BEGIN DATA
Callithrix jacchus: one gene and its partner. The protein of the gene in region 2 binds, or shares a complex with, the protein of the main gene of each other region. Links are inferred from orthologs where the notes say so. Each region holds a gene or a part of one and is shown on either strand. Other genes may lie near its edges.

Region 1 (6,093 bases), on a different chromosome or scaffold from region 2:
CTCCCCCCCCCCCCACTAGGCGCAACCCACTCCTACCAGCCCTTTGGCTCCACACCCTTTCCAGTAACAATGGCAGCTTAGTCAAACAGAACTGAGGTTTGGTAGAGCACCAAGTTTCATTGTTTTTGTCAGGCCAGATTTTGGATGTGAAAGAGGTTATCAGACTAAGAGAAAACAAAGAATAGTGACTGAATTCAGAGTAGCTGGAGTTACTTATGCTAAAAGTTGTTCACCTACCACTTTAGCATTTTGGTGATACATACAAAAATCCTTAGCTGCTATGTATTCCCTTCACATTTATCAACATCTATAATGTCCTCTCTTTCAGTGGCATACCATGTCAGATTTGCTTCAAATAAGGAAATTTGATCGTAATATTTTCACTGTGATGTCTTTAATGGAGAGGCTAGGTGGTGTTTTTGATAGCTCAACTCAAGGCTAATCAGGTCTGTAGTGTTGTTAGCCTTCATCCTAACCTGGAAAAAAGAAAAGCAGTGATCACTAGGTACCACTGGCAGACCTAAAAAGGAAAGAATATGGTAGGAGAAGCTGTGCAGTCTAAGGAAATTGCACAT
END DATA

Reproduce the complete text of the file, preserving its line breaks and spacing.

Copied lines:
Callithrix jacchus: one gene and its partner. The protein of the gene in region 2 binds, or shares a complex with, the protein of the main gene of each other region. Links are inferred from orthologs where the notes say so. Each region holds a gene or a part of one and is shown on either strand. Other genes may lie near its edges.

Region 1 (6,093 bases), on a different chromosome or scaffold from region 2:
CTCCCCCCCCCCCCACTAGGCGCAACCCACTCCTACCAGCCCTTTGGCTCCACACCCTTTCCAGTAACAATGGCAGCTTAGTCAAACAGAACTGAGGTTTGGTAGAGCACCAAGTTTCATTGTTTTTGTCAGGCCAGATTTTGGATGTGAAAGAGGTTATCAGACTAAGAGAAAACAAAGAATAGTGACTGAATTCAGAGTAGCTGGAGTTACTTATGCTAAAAGTTGTTCACCTACCACTTTAGCATTTTGGTGATACATACAAAAATCCTTAGCTGCTATGTATTCCCTTCACATTTATCAACATCTATAATGTCCTCTCTTTCAGTGGCATACCATGTCAGATTTGCTTCAAATAAGGAAATTTGATCGTAATATTTTCACTGTGATGTCTTTAATGGAGAGGCTAGGTGGTGTTTTTGATAGCTCAACTCAAGGCTAATCAGGTCTGTAGTGTTGTTAGCCTTCATCCTAACCTGGAAAAAAGAAAAGCAGTGATCACTAGGTACCACTGGCAGACCTAAAAAGGAAAGAATATGGTAGGAGAAGCTGTGCAGTCTAAGGAAATTGCACAT